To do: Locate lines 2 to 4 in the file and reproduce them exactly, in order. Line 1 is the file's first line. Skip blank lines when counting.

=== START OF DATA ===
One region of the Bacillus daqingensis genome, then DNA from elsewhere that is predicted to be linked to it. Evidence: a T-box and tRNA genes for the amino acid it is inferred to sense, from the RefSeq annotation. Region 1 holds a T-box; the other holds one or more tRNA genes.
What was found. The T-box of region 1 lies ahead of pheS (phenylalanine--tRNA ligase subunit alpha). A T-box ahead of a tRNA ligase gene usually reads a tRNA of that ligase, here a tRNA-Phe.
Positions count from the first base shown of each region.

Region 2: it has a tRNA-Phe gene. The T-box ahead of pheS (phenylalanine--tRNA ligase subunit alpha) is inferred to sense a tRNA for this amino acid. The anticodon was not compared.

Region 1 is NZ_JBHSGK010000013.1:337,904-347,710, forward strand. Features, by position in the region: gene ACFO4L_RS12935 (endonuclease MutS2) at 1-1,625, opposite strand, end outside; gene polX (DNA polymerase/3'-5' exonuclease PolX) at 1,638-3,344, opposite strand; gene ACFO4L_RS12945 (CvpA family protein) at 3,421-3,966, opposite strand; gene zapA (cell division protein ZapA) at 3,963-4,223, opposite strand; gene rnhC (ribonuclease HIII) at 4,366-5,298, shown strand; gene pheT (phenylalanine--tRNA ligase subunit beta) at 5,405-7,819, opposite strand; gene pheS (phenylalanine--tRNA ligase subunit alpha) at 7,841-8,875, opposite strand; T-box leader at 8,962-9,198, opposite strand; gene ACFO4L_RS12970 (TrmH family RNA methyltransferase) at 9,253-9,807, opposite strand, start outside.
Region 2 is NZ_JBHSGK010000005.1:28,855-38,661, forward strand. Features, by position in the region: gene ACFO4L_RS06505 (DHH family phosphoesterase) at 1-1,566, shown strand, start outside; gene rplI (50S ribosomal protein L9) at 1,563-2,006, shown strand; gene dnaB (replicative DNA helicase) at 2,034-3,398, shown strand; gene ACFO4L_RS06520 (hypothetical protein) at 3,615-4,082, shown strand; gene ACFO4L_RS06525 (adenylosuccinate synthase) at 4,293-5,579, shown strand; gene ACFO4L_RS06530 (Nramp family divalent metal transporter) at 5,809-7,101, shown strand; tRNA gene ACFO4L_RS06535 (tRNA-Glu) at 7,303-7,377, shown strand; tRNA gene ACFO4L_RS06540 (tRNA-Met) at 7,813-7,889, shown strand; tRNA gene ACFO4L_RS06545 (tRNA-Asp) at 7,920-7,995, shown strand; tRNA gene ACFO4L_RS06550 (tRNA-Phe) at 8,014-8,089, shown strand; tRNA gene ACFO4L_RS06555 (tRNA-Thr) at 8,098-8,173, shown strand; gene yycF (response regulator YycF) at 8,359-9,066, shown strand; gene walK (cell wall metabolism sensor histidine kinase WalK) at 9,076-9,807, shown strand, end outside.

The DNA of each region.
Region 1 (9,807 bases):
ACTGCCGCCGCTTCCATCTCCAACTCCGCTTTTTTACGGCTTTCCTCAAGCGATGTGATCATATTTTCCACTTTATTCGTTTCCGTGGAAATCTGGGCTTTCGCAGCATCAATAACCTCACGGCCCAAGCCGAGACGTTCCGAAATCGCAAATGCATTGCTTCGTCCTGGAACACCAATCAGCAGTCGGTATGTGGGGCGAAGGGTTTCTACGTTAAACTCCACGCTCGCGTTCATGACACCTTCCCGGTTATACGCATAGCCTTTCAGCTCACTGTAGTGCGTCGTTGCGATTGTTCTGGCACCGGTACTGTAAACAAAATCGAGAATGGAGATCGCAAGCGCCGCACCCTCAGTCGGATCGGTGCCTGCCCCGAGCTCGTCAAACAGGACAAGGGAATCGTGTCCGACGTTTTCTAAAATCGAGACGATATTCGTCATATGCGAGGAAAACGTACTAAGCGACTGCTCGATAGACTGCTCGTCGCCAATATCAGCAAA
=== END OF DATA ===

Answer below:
What was found. The T-box of region 1 lies ahead of pheS (phenylalanine--tRNA ligase subunit alpha). A T-box ahead of a tRNA ligase gene usually reads a tRNA of that ligase, here a tRNA-Phe.
Positions count from the first base shown of each region.

Region 2: it has a tRNA-Phe gene. The T-box ahead of pheS (phenylalanine--tRNA ligase subunit alpha) is inferred to sense a tRNA for this amino acid. The anticodon was not compared.